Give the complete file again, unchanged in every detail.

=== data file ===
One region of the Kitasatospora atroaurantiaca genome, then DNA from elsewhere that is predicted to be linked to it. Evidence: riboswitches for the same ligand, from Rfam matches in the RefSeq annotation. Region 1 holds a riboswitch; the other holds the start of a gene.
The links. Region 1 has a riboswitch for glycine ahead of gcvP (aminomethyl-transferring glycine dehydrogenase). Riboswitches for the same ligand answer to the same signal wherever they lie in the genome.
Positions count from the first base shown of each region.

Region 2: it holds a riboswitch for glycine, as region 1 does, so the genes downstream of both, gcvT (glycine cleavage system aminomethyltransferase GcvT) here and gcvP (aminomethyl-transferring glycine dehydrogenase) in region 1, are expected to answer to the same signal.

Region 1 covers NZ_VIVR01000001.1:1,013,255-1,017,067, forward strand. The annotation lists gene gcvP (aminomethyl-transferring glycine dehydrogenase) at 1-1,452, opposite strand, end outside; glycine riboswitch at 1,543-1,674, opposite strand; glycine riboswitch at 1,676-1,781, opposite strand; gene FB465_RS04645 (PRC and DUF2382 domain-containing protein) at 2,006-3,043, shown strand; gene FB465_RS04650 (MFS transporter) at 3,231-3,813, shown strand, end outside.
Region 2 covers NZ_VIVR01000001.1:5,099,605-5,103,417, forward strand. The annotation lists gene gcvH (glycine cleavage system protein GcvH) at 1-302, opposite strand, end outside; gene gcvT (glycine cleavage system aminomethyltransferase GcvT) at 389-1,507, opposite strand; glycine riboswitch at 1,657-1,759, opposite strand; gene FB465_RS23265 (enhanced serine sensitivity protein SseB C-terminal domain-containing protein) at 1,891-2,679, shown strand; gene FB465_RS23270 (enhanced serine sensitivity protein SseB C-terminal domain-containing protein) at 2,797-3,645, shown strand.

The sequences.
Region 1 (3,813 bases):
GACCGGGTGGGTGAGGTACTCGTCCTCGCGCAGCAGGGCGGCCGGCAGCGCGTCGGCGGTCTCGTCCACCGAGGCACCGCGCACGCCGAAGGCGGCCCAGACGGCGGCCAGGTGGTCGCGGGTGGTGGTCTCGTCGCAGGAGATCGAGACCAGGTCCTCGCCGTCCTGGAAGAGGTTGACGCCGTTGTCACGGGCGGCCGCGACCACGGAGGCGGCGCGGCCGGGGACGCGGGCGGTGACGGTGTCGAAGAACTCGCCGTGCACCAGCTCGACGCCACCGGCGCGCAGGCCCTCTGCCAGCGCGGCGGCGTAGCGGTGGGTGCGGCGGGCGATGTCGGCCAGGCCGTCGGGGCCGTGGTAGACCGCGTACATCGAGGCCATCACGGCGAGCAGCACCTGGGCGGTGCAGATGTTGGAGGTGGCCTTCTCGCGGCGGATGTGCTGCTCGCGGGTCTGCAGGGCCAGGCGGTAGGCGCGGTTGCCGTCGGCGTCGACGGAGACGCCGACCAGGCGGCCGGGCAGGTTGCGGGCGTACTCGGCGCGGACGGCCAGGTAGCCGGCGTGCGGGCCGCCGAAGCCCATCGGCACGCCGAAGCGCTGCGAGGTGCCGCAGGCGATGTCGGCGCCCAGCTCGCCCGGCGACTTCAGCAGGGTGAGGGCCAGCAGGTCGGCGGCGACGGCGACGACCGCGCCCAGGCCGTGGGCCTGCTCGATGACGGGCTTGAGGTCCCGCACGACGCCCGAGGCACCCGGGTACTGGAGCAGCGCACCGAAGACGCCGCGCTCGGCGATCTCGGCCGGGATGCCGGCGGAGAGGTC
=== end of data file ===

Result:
One region of the Kitasatospora atroaurantiaca genome, then DNA from elsewhere that is predicted to be linked to it. Evidence: riboswitches for the same ligand, from Rfam matches in the RefSeq annotation. Region 1 holds a riboswitch; the other holds the start of a gene.
The links. Region 1 has a riboswitch for glycine ahead of gcvP (aminomethyl-transferring glycine dehydrogenase). Riboswitches for the same ligand answer to the same signal wherever they lie in the genome.
Positions count from the first base shown of each region.

Region 2: it holds a riboswitch for glycine, as region 1 does, so the genes downstream of both, gcvT (glycine cleavage system aminomethyltransferase GcvT) here and gcvP (aminomethyl-transferring glycine dehydrogenase) in region 1, are expected to answer to the same signal.

Region 1 covers NZ_VIVR01000001.1:1,013,255-1,017,067, forward strand. The annotation lists gene gcvP (aminomethyl-transferring glycine dehydrogenase) at 1-1,452, opposite strand, end outside; glycine riboswitch at 1,543-1,674, opposite strand; glycine riboswitch at 1,676-1,781, opposite strand; gene FB465_RS04645 (PRC and DUF2382 domain-containing protein) at 2,006-3,043, shown strand; gene FB465_RS04650 (MFS transporter) at 3,231-3,813, shown strand, end outside.
Region 2 covers NZ_VIVR01000001.1:5,099,605-5,103,417, forward strand. The annotation lists gene gcvH (glycine cleavage system protein GcvH) at 1-302, opposite strand, end outside; gene gcvT (glycine cleavage system aminomethyltransferase GcvT) at 389-1,507, opposite strand; glycine riboswitch at 1,657-1,759, opposite strand; gene FB465_RS23265 (enhanced serine sensitivity protein SseB C-terminal domain-containing protein) at 1,891-2,679, shown strand; gene FB465_RS23270 (enhanced serine sensitivity protein SseB C-terminal domain-containing protein) at 2,797-3,645, shown strand.

The sequences.
Region 1 (3,813 bases):
GACCGGGTGGGTGAGGTACTCGTCCTCGCGCAGCAGGGCGGCCGGCAGCGCGTCGGCGGTCTCGTCCACCGAGGCACCGCGCACGCCGAAGGCGGCCCAGACGGCGGCCAGGTGGTCGCGGGTGGTGGTCTCGTCGCAGGAGATCGAGACCAGGTCCTCGCCGTCCTGGAAGAGGTTGACGCCGTTGTCACGGGCGGCCGCGACCACGGAGGCGGCGCGGCCGGGGACGCGGGCGGTGACGGTGTCGAAGAACTCGCCGTGCACCAGCTCGACGCCACCGGCGCGCAGGCCCTCTGCCAGCGCGGCGGCGTAGCGGTGGGTGCGGCGGGCGATGTCGGCCAGGCCGTCGGGGCCGTGGTAGACCGCGTACATCGAGGCCATCACGGCGAGCAGCACCTGGGCGGTGCAGATGTTGGAGGTGGCCTTCTCGCGGCGGATGTGCTGCTCGCGGGTCTGCAGGGCCAGGCGGTAGGCGCGGTTGCCGTCGGCGTCGACGGAGACGCCGACCAGGCGGCCGGGCAGGTTGCGGGCGTACTCGGCGCGGACGGCCAGGTAGCCGGCGTGCGGGCCGCCGAAGCCCATCGGCACGCCGAAGCGCTGCGAGGTGCCGCAGGCGATGTCGGCGCCCAGCTCGCCCGGCGACTTCAGCAGGGTGAGGGCCAGCAGGTCGGCGGCGACGGCGACGACCGCGCCCAGGCCGTGGGCCTGCTCGATGACGGGCTTGAGGTCCCGCACGACGCCCGAGGCACCCGGGTACTGGAGCAGCGCACCGAAGACGCCGCGCTCGGCGATCTCGGCCGGGATGCCGGCGGAGAGGTC